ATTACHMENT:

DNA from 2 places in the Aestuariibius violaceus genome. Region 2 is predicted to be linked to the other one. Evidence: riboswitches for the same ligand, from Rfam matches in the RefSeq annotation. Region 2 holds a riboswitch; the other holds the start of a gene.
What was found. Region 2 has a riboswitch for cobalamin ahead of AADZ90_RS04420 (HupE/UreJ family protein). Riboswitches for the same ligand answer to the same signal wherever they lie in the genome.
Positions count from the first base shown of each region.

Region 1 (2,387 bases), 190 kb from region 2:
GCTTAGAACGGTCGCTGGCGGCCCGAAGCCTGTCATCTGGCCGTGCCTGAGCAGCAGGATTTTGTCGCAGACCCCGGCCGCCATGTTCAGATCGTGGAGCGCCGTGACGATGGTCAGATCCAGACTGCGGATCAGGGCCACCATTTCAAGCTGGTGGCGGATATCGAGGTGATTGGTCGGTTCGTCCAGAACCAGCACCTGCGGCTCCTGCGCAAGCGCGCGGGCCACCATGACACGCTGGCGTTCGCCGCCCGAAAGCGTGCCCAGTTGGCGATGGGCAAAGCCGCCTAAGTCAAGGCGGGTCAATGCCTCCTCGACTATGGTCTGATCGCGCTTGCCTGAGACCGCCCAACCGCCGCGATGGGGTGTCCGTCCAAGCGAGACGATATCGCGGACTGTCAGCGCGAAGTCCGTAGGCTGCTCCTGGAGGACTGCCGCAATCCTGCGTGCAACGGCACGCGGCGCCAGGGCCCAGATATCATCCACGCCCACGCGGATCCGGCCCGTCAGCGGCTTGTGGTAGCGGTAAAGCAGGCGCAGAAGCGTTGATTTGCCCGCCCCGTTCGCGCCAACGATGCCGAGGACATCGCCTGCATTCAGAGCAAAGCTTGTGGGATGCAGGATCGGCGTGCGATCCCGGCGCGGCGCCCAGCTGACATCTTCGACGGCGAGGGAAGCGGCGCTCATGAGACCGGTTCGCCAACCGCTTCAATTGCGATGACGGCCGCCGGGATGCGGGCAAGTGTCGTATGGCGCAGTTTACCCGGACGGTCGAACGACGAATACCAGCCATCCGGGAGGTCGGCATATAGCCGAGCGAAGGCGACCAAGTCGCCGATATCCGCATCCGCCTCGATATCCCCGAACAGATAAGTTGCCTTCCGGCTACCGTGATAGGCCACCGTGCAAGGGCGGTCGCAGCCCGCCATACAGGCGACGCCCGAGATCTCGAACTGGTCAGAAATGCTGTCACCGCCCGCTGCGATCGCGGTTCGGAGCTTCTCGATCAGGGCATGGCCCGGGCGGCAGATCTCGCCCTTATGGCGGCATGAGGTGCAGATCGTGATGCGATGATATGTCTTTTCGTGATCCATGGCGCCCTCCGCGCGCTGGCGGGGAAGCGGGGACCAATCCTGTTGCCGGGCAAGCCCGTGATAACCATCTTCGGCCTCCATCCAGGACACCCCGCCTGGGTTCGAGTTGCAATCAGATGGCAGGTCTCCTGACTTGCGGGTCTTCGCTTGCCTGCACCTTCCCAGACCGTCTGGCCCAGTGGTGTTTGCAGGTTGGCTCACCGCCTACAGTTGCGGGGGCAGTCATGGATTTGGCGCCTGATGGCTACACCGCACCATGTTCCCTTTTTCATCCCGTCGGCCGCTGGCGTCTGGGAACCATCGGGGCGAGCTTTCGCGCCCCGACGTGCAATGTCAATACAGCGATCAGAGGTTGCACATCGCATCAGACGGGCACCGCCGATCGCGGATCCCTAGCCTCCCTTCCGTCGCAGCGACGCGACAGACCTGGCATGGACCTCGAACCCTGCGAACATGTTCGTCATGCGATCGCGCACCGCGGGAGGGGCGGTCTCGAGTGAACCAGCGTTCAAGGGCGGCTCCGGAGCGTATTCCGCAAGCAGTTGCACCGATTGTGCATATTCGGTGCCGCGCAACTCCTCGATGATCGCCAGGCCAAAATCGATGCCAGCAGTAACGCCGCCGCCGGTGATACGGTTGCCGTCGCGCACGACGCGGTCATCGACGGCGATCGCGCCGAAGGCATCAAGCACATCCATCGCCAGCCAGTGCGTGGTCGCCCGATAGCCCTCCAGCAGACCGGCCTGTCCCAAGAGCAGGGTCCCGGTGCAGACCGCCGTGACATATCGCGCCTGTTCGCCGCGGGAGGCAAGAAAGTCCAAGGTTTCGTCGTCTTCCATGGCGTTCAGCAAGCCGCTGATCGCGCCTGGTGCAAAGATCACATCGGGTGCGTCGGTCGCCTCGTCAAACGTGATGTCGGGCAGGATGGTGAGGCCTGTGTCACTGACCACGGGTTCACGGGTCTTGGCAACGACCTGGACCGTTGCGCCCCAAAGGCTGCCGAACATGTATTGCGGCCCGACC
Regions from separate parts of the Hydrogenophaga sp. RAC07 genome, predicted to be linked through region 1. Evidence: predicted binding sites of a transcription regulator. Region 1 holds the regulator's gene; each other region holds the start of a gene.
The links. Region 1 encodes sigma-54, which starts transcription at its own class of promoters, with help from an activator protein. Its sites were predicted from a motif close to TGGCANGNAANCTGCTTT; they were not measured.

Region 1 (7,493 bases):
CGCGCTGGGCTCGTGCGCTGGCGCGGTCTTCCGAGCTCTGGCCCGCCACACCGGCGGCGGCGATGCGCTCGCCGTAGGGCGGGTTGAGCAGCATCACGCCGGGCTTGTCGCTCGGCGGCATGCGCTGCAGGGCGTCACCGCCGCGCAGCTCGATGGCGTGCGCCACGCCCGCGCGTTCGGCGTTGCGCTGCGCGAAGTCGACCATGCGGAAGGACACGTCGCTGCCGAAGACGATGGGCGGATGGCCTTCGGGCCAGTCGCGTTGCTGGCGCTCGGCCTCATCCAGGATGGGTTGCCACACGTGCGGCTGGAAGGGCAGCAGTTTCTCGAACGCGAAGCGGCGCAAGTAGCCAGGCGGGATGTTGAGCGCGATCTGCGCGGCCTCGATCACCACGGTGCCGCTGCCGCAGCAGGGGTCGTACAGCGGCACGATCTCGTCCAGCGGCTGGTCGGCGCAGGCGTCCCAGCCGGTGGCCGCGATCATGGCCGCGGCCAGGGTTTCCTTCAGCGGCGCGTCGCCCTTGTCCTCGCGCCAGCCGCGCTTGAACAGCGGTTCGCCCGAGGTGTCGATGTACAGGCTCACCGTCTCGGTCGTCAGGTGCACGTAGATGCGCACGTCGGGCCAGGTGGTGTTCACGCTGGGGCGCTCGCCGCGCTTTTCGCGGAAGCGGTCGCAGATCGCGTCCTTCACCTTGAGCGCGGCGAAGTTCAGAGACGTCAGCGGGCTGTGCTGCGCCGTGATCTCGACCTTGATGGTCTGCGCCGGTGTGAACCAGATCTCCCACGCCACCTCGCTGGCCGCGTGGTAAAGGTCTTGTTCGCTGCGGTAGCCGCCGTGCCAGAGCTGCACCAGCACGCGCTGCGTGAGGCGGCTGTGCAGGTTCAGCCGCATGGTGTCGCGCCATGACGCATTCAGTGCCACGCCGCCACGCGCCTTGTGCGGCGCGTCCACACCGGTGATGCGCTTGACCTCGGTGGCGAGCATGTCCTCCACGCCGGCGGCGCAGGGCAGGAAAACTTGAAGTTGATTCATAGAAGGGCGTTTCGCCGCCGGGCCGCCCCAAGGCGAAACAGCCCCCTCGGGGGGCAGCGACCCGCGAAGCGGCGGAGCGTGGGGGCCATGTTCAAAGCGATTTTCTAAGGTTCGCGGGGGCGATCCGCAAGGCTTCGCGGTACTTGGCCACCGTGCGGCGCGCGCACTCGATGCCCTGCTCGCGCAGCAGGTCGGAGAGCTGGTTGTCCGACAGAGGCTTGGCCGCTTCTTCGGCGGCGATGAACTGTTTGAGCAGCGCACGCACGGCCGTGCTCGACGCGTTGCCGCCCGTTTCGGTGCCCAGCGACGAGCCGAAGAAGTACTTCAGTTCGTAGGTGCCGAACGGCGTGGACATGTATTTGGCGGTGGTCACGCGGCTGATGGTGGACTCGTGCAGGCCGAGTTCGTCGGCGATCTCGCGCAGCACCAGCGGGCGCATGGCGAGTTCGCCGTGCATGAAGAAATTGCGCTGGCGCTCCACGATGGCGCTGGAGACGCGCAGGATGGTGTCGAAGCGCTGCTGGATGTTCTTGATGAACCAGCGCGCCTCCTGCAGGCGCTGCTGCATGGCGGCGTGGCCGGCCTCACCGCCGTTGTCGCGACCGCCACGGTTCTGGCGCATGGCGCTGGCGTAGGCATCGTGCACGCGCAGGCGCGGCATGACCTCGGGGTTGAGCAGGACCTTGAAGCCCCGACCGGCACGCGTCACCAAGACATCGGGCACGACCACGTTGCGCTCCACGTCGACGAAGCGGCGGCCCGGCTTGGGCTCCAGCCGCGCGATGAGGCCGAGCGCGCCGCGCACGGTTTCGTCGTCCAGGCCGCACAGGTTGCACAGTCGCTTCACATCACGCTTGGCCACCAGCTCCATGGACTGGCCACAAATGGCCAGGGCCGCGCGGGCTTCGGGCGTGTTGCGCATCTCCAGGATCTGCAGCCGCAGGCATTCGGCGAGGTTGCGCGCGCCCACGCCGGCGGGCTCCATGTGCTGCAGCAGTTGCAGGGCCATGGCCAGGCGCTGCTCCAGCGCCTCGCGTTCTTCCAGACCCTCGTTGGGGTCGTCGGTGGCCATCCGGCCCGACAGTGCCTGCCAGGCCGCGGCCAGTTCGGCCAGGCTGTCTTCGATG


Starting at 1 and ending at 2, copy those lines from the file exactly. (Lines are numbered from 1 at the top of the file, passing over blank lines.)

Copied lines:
DNA from 2 places in the Aestuariibius violaceus genome. Region 2 is predicted to be linked to the other one. Evidence: riboswitches for the same ligand, from Rfam matches in the RefSeq annotation. Region 2 holds a riboswitch; the other holds the start of a gene.
What was found. Region 2 has a riboswitch for cobalamin ahead of AADZ90_RS04420 (HupE/UreJ family protein). Riboswitches for the same ligand answer to the same signal wherever they lie in the genome.